The SAGE Key Concepts series provides students with accessible and authoritative knowledge of the essential topics in a variety of disciplines. Cross-referenced throughout, the format encourages critical evaluation through understanding.
Written by experienced and respected academics, the books are indispensable study aids and guides to comprehension.
Key Concepts in Urban Studies:
Clearly and concisely explains the basic ideas in the interdisciplinary field of urban studies; Offers concise discussions of concepts ranging from community, neighbourhood, and the city to globalization, the New Urbanism, feminine space, and urban problems; Constitutes a re-examination of the key ideas in the field; Is illustrated throughout with international examples; Provides an essential reference guide for all students and teachers across the urban disciplines within sociology, political science, planning and geography.
The Chicago School
Society is dominated by social relations of male power. The masculine and the feminine, as cultural qualities, are related to each other in the form of superordinate/subordinate relations. Men possess power in our society that is manifested as the ability to define situations and to control social outcomes. Men are situated in the positions of leadership and control in the powerful organizations of our economy and political structure. This hierarchically structured system of gendered dominance is manifested in masculine space as well, see entry on Masculine Space. In contrast, the subordinate social status of women also produces environments where females have power. These are examples of ‘feminine space’ (Spain, 1992).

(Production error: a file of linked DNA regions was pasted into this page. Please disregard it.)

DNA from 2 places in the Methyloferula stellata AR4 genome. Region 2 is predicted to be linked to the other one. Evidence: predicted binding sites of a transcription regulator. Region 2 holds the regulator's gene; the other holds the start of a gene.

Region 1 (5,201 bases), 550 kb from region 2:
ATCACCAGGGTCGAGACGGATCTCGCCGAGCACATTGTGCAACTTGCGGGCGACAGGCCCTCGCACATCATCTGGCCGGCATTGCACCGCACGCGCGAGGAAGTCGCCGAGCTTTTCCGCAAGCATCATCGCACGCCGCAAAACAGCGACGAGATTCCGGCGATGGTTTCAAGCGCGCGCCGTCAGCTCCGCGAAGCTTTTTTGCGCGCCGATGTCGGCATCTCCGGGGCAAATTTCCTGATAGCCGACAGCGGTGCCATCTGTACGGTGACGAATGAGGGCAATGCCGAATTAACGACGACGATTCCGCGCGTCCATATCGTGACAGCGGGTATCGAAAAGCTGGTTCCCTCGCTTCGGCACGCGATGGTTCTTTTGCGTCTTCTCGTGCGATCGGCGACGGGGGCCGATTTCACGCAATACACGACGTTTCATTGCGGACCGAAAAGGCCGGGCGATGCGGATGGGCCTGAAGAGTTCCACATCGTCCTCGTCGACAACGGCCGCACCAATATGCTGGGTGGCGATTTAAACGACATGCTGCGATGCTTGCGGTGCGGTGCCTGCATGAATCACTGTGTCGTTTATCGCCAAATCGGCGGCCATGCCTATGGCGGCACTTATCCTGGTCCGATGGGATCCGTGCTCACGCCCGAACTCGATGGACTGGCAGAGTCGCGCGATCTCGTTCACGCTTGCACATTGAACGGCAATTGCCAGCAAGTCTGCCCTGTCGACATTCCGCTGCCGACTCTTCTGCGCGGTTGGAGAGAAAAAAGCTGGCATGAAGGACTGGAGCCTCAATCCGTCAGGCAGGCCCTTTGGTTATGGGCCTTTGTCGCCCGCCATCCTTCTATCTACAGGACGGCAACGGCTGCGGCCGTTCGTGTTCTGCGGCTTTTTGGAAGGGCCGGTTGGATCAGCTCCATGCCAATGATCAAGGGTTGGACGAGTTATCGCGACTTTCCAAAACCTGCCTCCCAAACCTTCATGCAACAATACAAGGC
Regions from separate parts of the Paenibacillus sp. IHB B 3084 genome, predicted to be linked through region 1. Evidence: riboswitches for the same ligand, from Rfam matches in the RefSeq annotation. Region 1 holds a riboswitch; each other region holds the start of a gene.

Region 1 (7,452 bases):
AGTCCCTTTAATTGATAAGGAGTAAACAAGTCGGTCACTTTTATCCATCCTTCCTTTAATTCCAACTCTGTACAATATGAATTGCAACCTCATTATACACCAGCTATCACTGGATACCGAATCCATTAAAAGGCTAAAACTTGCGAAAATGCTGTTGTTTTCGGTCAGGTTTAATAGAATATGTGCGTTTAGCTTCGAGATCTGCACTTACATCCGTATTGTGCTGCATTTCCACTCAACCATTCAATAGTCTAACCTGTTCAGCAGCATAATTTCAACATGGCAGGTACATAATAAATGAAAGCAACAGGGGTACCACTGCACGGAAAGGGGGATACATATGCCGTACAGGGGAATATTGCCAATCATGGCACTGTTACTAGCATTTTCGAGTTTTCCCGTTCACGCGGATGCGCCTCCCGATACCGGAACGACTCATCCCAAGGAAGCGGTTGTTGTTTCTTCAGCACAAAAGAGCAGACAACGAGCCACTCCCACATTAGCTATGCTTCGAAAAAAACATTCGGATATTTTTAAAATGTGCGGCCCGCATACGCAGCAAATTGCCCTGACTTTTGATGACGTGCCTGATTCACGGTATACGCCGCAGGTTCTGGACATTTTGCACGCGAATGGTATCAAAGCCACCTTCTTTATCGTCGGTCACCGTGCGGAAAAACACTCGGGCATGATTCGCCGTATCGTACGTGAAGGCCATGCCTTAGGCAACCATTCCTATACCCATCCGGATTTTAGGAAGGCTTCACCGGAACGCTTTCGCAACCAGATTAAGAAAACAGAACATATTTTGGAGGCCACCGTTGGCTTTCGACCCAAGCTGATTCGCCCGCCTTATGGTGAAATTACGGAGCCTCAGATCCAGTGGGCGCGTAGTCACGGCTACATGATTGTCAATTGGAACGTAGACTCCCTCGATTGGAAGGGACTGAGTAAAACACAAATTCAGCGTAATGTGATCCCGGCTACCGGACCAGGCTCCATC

Consider the following observations by Lara Zador (2001:1):
‘My notion of womanhood is tied to space, I have a fear of taking up too ...